Dear Harlan,

I’m 18 years old and in college. I’m a virgin. I’ve never dated any guy. I’ve never even kissed anyone, though most of the time I tell people I have if they ask, which I’m ashamed to admit, but there it is. Guys have asked me out before, but I’ve never accepted. I don’t know why. I think I’m worried that it’s not the “right” guy or something. This is so silly because I understand that the whole point of dating is to find out what you like and experiment with different people. I already have an idea of what my “type” is, and I shouldn’t because I’ve never tested any of the possible waters. I fantasize about being in a relationship with someone — anyone — but when I am faced with the opportunity to start a relationship, I bail. What the heck is that about? I just don’t understand why I am this way when it comes to dating. Do you have any kind of insight for me, or am I a hopeless case?

Single Virgin

Dear Single Virgin,

You’re scared. Instead of going on dates, you reject yourself before allowing anyone else to reject you — it saves time and pain. It’s safer for you to avoid dating. You’re afraid of doing something wrong, being judged, getting hurt, turning someone off or getting rejected. Why else lie about kissing? Do me a favor and remove the word “date” from your vocabulary. Call it “getting to know people who may or may not want to kiss you.” Go out. Focus on what you want. See if you like them. Give yourself permission to be inexperienced. Trust that the right guy will find your lack of experience attractive. The sooner you can embrace your innocence and inexperience, the sooner you’ll change from a single 18-year-old virgin who hasn’t been kissed to an attractive, interesting and selective 18-year-old who wants to find a man who is worth kissing. If you can’t take the next step, find a therapist who can help you learn to love yourself. You’re not hopeless — just afraid.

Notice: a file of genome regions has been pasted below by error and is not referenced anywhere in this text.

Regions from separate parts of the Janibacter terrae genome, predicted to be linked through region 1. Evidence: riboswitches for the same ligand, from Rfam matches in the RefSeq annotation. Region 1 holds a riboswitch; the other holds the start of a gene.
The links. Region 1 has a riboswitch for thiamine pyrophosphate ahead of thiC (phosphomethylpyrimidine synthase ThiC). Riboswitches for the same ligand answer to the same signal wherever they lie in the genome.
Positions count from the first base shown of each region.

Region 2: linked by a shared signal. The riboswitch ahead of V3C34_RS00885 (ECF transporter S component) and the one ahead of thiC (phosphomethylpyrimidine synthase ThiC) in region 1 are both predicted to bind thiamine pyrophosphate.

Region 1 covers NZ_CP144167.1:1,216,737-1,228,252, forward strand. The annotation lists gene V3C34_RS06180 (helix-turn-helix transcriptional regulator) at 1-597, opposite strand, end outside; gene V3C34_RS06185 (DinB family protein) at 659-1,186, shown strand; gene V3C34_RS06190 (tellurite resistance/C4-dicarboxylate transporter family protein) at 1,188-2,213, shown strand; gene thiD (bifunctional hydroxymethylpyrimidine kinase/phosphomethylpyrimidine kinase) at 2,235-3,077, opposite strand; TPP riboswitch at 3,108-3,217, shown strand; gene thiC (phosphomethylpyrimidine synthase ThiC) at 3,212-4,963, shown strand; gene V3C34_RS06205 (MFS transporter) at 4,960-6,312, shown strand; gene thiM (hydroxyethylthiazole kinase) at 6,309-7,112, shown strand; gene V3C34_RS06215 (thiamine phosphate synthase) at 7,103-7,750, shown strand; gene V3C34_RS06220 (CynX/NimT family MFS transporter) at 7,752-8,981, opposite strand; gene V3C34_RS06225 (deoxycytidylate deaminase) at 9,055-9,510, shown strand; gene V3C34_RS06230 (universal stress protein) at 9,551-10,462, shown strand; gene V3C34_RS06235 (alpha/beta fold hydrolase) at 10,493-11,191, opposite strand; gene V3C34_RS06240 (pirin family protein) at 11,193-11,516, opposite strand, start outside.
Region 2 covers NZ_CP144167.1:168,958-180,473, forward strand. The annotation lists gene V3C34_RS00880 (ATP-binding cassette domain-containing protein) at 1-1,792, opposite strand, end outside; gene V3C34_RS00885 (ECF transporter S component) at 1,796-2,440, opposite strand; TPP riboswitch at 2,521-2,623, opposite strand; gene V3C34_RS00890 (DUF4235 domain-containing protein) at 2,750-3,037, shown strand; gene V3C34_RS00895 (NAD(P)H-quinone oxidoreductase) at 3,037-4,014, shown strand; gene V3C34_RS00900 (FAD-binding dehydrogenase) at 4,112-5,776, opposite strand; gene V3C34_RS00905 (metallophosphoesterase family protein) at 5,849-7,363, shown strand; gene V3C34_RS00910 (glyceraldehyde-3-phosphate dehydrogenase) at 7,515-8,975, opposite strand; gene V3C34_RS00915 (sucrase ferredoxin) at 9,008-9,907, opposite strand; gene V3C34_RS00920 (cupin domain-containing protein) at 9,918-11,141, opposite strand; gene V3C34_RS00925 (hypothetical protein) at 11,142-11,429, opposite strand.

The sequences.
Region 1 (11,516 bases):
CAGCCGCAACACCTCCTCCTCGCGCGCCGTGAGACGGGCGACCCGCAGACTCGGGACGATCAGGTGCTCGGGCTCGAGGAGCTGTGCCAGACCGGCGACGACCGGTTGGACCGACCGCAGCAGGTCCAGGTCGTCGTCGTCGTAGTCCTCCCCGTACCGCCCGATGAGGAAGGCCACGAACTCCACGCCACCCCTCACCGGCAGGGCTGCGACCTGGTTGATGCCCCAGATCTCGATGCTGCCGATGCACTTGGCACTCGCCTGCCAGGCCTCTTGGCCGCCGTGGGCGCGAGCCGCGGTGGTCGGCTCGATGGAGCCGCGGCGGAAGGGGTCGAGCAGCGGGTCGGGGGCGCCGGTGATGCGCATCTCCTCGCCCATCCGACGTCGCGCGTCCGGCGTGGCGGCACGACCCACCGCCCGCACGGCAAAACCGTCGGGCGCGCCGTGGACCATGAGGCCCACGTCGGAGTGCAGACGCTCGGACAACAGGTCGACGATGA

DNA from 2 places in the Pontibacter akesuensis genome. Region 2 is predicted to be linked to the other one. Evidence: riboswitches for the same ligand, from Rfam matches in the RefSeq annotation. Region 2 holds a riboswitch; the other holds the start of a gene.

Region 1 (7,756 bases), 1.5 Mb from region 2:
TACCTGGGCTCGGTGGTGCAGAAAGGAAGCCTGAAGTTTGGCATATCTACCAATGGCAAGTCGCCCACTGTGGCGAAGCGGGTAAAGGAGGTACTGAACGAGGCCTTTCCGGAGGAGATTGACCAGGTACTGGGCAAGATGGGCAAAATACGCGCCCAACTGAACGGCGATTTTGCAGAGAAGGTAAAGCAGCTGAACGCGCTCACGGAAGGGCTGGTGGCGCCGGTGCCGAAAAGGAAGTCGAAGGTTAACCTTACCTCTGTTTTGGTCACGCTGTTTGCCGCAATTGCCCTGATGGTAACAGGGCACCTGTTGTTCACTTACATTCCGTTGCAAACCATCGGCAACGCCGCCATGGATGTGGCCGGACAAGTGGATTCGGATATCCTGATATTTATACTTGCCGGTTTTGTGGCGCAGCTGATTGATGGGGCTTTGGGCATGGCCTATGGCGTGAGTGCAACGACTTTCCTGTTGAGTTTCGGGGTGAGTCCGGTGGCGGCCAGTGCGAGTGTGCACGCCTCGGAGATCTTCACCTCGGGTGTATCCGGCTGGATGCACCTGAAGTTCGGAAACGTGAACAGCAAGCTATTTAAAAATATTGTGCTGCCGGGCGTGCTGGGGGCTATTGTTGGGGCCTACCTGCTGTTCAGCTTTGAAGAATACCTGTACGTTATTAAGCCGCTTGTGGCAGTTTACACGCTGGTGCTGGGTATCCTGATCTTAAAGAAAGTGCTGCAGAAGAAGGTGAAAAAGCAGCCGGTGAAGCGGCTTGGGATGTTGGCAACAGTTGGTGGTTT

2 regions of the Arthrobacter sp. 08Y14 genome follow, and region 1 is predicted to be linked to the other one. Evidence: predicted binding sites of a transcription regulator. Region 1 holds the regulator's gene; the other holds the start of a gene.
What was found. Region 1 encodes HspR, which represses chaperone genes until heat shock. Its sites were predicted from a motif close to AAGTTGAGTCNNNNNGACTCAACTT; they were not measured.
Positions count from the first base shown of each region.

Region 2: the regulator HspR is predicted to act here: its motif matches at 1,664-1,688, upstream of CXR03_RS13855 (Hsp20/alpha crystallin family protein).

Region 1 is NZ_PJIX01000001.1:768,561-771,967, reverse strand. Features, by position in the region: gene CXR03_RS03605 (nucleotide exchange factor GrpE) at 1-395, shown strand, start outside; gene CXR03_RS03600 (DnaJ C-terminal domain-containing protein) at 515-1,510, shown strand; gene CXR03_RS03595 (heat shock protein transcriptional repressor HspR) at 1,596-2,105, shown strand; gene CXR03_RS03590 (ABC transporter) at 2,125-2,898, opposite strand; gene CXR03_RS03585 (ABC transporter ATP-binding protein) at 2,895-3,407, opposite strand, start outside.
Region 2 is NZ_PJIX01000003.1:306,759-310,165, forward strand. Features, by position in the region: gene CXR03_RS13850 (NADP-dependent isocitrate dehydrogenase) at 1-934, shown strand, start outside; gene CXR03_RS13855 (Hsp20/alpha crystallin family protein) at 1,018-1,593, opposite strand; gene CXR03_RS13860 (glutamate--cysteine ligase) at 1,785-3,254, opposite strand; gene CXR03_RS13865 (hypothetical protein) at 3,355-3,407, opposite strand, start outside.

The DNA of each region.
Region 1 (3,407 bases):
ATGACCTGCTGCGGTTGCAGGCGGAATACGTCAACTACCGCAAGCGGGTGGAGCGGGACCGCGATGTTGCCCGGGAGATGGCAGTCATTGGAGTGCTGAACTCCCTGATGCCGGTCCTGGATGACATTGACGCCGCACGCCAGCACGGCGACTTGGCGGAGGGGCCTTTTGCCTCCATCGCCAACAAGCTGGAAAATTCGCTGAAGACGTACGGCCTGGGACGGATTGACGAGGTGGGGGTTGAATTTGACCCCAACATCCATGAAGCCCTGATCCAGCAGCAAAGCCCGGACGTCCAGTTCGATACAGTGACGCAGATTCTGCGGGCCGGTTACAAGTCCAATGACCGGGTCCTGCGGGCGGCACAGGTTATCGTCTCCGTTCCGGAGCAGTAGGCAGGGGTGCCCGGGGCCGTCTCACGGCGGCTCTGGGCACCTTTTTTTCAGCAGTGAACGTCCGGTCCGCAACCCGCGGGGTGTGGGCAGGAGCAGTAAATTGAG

Dear Harlan,

This is in response to a recent column about the concept of waiting for boyfriends to pop the question. I can’t believe in this day and age women are still waiting for a guy to pop the question. My husband and I have been married for almost 30 years, and it was a mutual decision on our parts to get married. No one really asked the other one. Putting the pressure on the man to do the asking is ludicrous. The man and woman in a relationship should be equal partners, deciding together when to get married.


Dear Sarah,

I loved popping the question. I got a rush out of planning, plotting and surprising my then-girlfriend. And I got her. It was 10:30 on a Saturday night on the other side of the city when I arranged for a limo to pick us up following a work function. When she stepped inside the limo, I told her, “Your life is about to take a dramatic turn.” And it did. Of course, we talked about getting married months before actually popping the question, but she didn’t know when it would pop. The letter writer in question mentioned her friends were dating men who weren’t ready to get married. While the pop might be a surprise, the concept of getting married seems to have been discussed.

Harlan is author of “Getting Naked: Five Steps to Finding the Love of Your Life (While Fully Clothed and Totally Sober).” Write Harlan at [email protected] or visit online: All letters submitted become property of the author. Send paper to Help Me, Harlan!, 3501 N. Southport Ave., Suite 226, Chicago, IL 60657.

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